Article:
Eastern Ghouta evacuations: Thousands to be bused to Idlib

Twenty-five buses to bring residents to rebel-held territory in the north as part of evacuation deals, state media says.

A boy holds a baby as they wait to be evacuated, outside Harasta in eastern Ghouta in Damascus
Thousands more are expected to be evacuated from Eastern Ghouta in the coming days [File: Reuters]

Thousands of Eastern Ghouta residents are being evacuated from the besieged enclave on Sunday, Syrian state media reported, after large groups of residents already left towns in the Damascus suburb over the past days.

State news agency Sana reported that buses carrying about 500 residents and fighters were about to leave the Irbin corridor, with hundreds more expected to leave later on Sunday.

Two out of three rebel groups that had been controlling the enclave since 2013 have already surrendered, with thousands of fighters and their relatives departing for opposition-held areas in Idlib, a province in the country’s north. 

On Saturday, opposition fighters and their families were evacuated as part of an evacuation deal that was reached between the Russian army and two main rebel groups in the area.

More than 900 residents of Eastern Ghouta started leaving towards Idlib province on Saturday night, an activist inside the city told Al Jazeera.

Residents have also been leaving from Harasta, which was previously controlled by Ahrar al-Sham rebel group, on board 17 buses, and from Irbin, which along with Zamalka and Jobar had been controlled by the Faylaq ar-Rahman rebel group.

According to SANA, 25 buses have been sent to the outskirts of Irbin to transport residents from towns and surrounding areas towards opposition-held territory in the country’s north.

Laith al-Abdullah, an activist in Harasta, told Al Jazeera that this would be the second and “last” evacuation – as per the agreement struck with the Russians. “It is unlikely there will be a third evacuation … but we will wait and see,” he said.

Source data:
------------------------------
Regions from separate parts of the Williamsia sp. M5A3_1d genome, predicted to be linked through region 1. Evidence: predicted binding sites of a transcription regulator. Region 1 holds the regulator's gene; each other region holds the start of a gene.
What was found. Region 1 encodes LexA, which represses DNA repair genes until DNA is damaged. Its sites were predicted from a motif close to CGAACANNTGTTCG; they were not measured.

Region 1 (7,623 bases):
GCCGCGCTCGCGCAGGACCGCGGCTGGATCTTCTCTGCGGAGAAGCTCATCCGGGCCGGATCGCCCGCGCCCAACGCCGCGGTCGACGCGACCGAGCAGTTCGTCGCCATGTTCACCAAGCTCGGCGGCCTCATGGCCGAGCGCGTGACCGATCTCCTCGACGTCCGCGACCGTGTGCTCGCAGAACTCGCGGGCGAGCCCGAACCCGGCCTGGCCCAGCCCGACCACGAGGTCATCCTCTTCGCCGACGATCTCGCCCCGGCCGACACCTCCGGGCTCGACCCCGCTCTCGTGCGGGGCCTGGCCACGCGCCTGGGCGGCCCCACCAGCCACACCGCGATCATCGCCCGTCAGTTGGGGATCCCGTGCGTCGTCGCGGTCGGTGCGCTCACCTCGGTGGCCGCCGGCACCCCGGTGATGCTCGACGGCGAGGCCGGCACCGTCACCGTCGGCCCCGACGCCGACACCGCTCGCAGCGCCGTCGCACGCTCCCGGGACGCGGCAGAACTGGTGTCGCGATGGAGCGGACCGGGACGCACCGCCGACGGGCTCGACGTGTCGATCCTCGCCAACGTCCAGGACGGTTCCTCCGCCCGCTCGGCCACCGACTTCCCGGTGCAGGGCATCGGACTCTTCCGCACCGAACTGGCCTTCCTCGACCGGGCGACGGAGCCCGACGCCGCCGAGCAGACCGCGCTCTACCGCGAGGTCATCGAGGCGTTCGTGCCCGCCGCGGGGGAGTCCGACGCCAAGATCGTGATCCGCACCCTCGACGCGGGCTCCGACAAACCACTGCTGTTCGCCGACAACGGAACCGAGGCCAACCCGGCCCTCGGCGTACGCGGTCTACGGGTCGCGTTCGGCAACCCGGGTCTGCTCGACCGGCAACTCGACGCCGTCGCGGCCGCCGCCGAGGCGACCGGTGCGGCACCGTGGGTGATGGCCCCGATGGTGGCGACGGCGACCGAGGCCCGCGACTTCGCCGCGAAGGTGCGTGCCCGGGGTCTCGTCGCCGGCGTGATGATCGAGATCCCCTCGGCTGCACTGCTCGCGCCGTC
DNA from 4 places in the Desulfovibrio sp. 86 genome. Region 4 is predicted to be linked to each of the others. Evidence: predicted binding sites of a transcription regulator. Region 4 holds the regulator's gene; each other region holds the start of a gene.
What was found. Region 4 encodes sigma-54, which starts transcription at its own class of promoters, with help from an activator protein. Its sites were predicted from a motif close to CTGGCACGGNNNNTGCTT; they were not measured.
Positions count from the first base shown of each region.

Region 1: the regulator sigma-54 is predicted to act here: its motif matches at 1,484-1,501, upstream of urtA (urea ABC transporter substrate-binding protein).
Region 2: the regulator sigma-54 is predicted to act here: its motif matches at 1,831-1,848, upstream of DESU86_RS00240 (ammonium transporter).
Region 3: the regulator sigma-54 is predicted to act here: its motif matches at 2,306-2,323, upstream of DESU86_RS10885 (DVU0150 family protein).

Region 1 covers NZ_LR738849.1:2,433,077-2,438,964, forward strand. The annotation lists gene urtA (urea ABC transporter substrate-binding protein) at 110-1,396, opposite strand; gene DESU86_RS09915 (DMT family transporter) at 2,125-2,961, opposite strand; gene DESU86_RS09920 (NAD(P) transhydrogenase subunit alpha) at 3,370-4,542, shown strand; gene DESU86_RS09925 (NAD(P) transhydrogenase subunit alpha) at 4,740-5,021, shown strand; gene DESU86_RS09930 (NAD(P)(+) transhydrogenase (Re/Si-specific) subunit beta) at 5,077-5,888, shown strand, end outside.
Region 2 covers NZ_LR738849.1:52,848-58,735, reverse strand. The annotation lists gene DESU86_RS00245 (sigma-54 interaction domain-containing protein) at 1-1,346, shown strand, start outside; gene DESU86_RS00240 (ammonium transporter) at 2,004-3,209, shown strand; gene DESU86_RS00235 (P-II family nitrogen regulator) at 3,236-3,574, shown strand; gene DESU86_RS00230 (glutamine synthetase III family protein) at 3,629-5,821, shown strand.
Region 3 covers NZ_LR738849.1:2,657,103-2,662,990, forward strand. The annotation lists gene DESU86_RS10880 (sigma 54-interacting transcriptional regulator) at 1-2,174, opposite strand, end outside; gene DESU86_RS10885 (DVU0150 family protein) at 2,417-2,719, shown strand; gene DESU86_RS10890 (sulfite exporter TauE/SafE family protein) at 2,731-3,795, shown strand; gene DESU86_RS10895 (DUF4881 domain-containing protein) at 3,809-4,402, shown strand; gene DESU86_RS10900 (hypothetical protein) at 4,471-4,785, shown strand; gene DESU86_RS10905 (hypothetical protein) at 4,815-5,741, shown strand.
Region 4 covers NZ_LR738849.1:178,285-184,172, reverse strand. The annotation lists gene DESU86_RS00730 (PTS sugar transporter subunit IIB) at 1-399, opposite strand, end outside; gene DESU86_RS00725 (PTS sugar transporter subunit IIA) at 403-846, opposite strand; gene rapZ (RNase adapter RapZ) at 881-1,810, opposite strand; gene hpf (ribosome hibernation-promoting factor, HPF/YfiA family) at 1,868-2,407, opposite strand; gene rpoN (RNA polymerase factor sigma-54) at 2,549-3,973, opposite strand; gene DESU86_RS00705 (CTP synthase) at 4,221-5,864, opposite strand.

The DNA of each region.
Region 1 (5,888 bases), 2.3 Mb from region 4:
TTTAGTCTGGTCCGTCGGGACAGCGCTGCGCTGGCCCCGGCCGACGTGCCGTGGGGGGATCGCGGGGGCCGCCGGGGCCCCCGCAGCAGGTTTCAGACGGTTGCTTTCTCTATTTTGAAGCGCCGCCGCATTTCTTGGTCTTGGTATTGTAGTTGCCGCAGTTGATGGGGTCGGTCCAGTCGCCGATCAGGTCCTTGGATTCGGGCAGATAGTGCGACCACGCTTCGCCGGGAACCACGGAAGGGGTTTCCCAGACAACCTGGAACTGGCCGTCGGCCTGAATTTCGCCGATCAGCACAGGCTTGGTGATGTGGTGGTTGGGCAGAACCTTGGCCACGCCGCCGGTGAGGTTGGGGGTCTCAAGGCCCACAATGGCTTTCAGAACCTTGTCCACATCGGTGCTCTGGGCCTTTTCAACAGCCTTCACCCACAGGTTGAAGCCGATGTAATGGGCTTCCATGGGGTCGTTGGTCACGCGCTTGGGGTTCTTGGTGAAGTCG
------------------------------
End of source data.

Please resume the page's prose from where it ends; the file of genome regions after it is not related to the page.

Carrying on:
The spokesperson of Failaq al-Rahman, Wael Olwan, criticised the United Nations for not offering residents who wish to remain in Eastern Ghouta protection or guarantees.

“The first people to leave from areas in Ghouta will be the wounded, and the last to leave will be the fighters,” Olwan told Al Jazeera.

On February 18, Syrian government forces, backed by Russian fighter jets, tightened their siege on Eastern Ghouta with a heavy military offensive that killed 1,500 and wounded more than 5,000.

Nearly 400,000 people remained in the enclave before the latest offensive began.

Last week, state media reported some 4,000 people left Harasta in the Damascus suburb, including more than 1,000 Ahrar al-Sham opposition fighters, after the rebel group reached an evacuation deal on Wednesday.

Douma rebels hold on

Meanwhile, fighters from Jaish al-Islam in Douma, the largest rebel-held town remaining in Eastern Ghouta, have not been able to reach a deal with the Russian army – the Syrian forces’ main ally – with about 150,000 residents still trapped inside.

The people remaining in Douma face limited access to food and medicine, activists told Al Jazeera.

Those slated for transport to Idlib will likely face a new set of challenges there, as Syrian military and Russian air raids on Idlib have increased in the past week, killing dozens of people.

The province has also seen sustained fighting between rebel groups.

Source: Al Jazeera